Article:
Why Does Religion Always Get a Free Ride?
Continued from previous page
And that's an argument for my side -- not his.
I completely agree with his basic assessment. Religion does tend to be more divisive than other topics. It's a point Daniel Dennet made in his book, Breaking the Spell: In a weird but very real psychological paradox, people tend to defend ideas more ferociously when we don't have very good evidence supporting them.
Look at it this way. If people come over the hill and tell us that the sky is orange, we can clearly see that the sky is blue... so we can easily shrug off their ridiculous idea, and we don't feel a powerful need to defend our own perception. But if people come over the hill and tell us that God comes in three parts, one of whom is named Jesus, and this three-in-one god really wants us not to eat meat on Fridays -- and we think there is no god but Allah, and he really wants us to never eat pork or draw pictures of real things -- we don't have any way to settle the disagreement. The only evidence supporting our belief is, "My parents tell me," My religious leader tells me," "My holy book tells me," or "I feel it in my heart." And if we care about our belief -- if it's not some random trivial opinion, if it's central to our personal and social identity -- we have a powerful tendency to double down, to entrench ourselves more deeply and more passionately in our belief. We can't have a rational, evidence-based debate about the matter. The only way to defend our own belief is with bigotry, tribalism, and violence.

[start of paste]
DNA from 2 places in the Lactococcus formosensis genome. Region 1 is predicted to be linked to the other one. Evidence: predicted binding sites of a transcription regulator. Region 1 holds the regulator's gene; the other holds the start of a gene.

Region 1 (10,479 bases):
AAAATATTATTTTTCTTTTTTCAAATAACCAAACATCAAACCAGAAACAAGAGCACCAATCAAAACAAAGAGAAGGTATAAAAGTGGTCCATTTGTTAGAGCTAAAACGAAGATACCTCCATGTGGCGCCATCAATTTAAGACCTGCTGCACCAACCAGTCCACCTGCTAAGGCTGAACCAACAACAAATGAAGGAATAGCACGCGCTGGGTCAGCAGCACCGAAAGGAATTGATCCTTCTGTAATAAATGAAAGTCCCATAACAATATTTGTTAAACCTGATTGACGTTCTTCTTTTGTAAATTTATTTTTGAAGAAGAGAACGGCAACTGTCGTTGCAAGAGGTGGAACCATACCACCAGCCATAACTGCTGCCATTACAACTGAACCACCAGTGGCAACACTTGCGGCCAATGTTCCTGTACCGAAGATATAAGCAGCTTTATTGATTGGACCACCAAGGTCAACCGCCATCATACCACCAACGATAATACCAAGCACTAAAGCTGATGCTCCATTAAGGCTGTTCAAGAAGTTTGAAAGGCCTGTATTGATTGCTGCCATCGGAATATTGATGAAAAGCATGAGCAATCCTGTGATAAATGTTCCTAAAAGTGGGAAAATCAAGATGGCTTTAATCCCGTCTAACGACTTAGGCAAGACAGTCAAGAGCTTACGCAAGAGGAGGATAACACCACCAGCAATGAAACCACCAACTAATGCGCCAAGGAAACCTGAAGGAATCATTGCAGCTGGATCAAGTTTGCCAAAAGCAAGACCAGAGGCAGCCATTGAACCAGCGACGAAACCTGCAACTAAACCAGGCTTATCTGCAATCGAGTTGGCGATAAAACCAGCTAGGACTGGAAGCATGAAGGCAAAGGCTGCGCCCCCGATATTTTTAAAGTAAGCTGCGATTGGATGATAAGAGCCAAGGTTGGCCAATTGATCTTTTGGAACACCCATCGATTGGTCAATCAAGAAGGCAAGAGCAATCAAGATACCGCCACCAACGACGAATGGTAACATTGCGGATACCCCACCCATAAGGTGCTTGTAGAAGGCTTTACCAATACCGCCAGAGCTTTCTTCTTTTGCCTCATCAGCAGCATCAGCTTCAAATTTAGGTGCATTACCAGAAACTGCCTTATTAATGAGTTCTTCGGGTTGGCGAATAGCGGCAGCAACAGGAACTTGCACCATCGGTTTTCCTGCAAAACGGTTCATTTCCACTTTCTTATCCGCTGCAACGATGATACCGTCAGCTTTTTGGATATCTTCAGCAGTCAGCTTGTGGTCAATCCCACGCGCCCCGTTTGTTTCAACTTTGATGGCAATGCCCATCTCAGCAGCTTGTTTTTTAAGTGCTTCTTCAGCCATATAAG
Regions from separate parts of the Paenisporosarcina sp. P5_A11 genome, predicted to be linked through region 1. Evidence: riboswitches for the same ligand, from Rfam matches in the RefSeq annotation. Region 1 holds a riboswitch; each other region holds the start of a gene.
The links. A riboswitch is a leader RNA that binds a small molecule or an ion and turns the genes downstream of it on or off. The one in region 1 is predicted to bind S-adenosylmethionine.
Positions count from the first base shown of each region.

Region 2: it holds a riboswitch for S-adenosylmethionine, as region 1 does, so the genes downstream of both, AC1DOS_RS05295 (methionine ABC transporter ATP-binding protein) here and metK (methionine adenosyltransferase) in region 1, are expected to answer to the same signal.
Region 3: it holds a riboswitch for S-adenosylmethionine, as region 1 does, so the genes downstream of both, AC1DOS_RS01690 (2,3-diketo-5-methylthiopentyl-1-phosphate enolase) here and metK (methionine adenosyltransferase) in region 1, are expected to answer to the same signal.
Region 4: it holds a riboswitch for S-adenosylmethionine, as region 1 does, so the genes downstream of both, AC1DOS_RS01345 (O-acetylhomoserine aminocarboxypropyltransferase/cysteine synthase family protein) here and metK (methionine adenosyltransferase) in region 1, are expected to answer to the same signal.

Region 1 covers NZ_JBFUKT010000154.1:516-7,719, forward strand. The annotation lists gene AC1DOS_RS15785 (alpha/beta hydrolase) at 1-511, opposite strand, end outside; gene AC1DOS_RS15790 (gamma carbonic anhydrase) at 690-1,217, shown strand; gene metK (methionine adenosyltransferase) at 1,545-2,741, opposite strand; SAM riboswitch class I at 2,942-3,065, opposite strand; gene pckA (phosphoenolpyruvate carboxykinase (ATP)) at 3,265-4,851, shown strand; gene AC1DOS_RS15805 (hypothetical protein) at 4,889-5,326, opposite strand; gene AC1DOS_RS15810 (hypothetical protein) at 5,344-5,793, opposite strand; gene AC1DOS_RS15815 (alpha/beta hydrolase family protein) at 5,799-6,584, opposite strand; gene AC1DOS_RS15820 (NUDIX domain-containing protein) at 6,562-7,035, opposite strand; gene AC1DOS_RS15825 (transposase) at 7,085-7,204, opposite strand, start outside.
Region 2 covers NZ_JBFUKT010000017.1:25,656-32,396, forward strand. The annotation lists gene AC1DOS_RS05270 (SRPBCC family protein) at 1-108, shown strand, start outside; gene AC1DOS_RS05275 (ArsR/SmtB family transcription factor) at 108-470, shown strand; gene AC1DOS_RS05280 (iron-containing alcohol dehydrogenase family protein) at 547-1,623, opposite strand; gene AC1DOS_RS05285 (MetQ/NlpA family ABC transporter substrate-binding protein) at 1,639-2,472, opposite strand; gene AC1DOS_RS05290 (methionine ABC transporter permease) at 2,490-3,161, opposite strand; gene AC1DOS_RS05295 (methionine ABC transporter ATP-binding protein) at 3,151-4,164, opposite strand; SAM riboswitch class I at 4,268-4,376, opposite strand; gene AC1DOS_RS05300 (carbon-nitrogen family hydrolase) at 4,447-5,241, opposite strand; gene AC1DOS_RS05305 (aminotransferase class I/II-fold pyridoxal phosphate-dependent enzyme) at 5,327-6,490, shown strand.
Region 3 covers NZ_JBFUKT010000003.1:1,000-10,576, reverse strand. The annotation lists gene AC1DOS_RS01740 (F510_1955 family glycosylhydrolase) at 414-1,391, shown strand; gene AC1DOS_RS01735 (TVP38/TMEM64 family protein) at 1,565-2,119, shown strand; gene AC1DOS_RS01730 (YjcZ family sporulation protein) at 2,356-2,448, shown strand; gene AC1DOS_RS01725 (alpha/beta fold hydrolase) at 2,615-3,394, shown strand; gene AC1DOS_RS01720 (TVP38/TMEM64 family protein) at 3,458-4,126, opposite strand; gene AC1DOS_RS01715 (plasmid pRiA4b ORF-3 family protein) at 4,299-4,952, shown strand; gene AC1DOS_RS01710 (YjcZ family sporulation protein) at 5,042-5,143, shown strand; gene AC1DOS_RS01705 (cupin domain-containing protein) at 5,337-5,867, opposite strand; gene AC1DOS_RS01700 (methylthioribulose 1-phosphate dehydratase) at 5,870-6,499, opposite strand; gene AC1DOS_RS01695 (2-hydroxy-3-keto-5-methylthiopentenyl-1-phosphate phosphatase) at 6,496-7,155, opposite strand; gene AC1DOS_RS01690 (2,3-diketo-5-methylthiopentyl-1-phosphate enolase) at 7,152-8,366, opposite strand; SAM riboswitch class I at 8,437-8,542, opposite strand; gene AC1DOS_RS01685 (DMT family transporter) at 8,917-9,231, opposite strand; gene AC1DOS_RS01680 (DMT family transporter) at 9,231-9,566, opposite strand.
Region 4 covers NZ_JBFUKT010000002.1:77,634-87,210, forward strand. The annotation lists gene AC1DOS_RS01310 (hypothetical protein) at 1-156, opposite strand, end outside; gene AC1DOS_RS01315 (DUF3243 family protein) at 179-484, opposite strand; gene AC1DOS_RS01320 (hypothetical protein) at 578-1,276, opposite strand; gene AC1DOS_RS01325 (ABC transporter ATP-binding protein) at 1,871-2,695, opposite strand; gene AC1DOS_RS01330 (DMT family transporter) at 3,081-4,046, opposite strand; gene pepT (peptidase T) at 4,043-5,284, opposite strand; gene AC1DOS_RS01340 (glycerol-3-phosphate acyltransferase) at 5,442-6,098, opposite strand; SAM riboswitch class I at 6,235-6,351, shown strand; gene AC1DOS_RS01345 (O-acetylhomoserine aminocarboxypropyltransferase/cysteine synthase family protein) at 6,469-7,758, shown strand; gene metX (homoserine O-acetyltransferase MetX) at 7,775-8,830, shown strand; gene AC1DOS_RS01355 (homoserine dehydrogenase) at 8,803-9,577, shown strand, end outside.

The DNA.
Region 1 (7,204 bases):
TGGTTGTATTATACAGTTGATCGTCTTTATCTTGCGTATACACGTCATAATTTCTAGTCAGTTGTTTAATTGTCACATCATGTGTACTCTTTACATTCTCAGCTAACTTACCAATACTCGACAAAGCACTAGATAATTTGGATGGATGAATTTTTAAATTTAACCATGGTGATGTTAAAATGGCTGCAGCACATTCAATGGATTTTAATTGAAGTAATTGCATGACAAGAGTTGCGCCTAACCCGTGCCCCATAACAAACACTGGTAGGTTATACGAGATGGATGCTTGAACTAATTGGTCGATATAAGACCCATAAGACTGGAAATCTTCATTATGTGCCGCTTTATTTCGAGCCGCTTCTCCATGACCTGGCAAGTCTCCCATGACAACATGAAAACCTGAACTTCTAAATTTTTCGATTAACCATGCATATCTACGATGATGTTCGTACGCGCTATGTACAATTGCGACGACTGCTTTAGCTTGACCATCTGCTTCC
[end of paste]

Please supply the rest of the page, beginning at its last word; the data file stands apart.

But if religious differences really are more likely to lead to bigotry, tribalism, violence, etc.... doesn't that show what a bad idea it is? If the ideas of religion are so poorly rooted in reality that there's no way to resolve differences other than forming battle lines and screaming or shooting across them... doesn't that strongly suggest that this is a truly crappy idea, and humanity should let go of it? Doesn't that suggest that persuading people out of it is a really good thing to do?
So yeah. This wasn't such a great answer. But at least it was an answer. At least it wasn't a changing of the topic, a moving of the goalposts, a deterioration into personal insult, a complete abandonment of the conversation altogether. Every other time that I've asked, "Why should religion, alone among all other kinds of ideas, be free from attempts to persuade people out of it?" I've been met with what was essentially silence.
I've gotten tremendous hostility over the years for my attempts to persuade people out of religion. I've been called a racist and a cultural imperialist, trying to stamp out the beautiful tapestry of human diversity and make everyone in the world exactly like me. I've been called a fascist, have been compared to Stalin and Glenn Beck. My atheist activism has been compared to the genocide of the Native Americans. I've even been called "evil in one of its purest forms" -- as have many other atheist writers; I'm hardly the only target of this. All this, for trying to persuade people that their idea is mistaken, and our idea is correct. The atheism itself gets hostile opposition as well, of course: it gets called immoral, amoral, hopeless, meaningless, joyless, and more. But the very idea of presuming to engage in this debate -- the very idea of putting religion on one side of a chessboard and atheism on the other, and seeing which one gets check-mated -- is regularly treated as a bigoted and intolerant violation of the basic principles of human discourse.